Norma Rae of cooking -- she just wants a job. The
"Opportunity in America" numbers suggest
that even if she gets one, she'll earn 20 percent
less than her male counterparts.
Despite the absence of opportunity, or perhaps because
of it, there is an urgency among this generation
to make moves now, before inertia is all one knows.
So the artist who can't go to university has started
his own design company, creating shirts, hats and
Web sites. The cooking-school graduate shut out
of restaurant kitchens is developing a business
plan to launch her own catering company.
A lot of the young people I meet don't have jobs,
but they all have business cards, most sporting
multiple titles -- CEO, Producer, Promoter, Designer
-- stacked on top of each other. The cards reflect
the only real prospect these young adults have:
each other. If opportunity is not going to come
from institutions like school, or jobs, then networking
with peers is the only viable option. That's why
the latest cyber-networking phenomenon, Myspace.com,
has spread like wildfire. Young people have started
record labels, clothing companies and skateboarding
companies just through the connections made online.
When folks talk about how many "friends"
they have in Myspace, it's not about popularity
-- it's about currency. It's the new money, like
how stock options were for Silicon Valley techies
five years ago. Back then, your worth wasn't in
your paycheck, it was in your stock portfolio. For
this generation, it's how many people you're hooked
Networking for this generation is not just about
getting ahead, it's about getting together: organizing.
The same group of authors who are writing about
being stuck are now working to change city job applications
to remove questions about criminal history. They're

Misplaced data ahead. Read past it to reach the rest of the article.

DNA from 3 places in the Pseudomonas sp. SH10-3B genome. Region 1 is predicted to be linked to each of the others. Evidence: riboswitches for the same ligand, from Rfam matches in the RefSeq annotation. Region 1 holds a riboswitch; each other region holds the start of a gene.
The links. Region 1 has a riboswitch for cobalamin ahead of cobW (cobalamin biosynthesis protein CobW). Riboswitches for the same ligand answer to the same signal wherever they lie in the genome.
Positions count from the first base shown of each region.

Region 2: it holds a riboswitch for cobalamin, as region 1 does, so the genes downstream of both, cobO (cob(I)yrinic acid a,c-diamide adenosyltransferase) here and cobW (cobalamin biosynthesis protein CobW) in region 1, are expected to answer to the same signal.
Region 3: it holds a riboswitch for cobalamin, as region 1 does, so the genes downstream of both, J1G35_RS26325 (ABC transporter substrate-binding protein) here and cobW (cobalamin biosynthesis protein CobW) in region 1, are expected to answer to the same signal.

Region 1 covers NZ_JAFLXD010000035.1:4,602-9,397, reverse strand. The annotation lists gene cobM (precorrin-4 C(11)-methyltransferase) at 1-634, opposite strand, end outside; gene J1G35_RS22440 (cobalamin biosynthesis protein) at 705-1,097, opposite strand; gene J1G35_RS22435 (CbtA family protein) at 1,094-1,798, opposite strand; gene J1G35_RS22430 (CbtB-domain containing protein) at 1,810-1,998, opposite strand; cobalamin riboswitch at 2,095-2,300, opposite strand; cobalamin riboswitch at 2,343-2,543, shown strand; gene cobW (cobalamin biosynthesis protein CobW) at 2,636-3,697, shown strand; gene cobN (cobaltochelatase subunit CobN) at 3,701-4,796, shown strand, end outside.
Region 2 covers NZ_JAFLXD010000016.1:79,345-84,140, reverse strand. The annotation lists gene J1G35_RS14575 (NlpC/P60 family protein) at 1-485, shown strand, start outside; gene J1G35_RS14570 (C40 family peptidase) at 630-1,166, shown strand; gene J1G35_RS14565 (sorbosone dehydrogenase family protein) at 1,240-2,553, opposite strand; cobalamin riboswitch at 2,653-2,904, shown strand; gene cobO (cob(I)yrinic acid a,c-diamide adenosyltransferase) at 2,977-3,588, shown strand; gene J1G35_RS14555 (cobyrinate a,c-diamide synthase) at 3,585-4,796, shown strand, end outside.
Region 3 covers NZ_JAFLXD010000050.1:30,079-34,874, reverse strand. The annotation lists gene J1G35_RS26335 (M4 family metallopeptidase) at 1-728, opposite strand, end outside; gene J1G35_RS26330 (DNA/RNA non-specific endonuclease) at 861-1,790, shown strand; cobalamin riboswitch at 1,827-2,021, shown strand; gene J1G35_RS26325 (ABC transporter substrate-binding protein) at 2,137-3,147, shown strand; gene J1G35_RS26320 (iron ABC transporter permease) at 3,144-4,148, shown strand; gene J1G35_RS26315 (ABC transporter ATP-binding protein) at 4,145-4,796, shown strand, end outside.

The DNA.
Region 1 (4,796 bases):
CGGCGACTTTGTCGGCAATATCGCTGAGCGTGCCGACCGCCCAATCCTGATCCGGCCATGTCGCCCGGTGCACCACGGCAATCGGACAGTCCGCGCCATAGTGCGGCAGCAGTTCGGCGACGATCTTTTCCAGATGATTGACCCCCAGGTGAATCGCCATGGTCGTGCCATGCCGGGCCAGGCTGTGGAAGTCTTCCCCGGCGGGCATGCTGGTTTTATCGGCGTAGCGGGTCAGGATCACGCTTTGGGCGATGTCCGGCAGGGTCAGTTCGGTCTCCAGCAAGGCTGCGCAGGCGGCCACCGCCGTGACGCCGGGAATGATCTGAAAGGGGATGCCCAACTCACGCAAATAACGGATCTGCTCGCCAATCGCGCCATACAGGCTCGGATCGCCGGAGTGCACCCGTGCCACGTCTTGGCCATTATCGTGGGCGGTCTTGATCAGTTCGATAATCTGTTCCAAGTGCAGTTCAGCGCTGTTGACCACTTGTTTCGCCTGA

going after credit card companies that are targeting
youths and keeping them in debt. And they're holding
forums for young people to talk about their experiences.
Perhaps the most hopeful sign is that this generation
is naming the condition of their collective moment.
The word "stuck" makes everyone nod his
head -- the undocumented, the previously incarcerated,
the couch-cruising, the under-employed. It may not
be as explicit as previous generational calls to
action -- the 1960s struggle for civil rights, the
'80s fight against apartheid -- but may in the end
prove just as significant.
Being "stuck," young people in this generation
know, is not inherit to their character, but comes
from outside. Opportunity is shrinking in America.
Rather than just accepting it, Generation Stuck
is working collectively to address the problem --
and change society for us all in the process. Isn't
that ultimately what we expect adults to do? - New
(Editor's Note: As more and more doors to economic
security are being shut, young people are finding
new paths to adulthood and challenging the forces
keeping them locked out of the American Dream. New
America Media contributor Raj Jayadev is the editor
of Silicon Valley De-Bug, the voice of young workers,
writers and artists in Silicon Valley and a NAM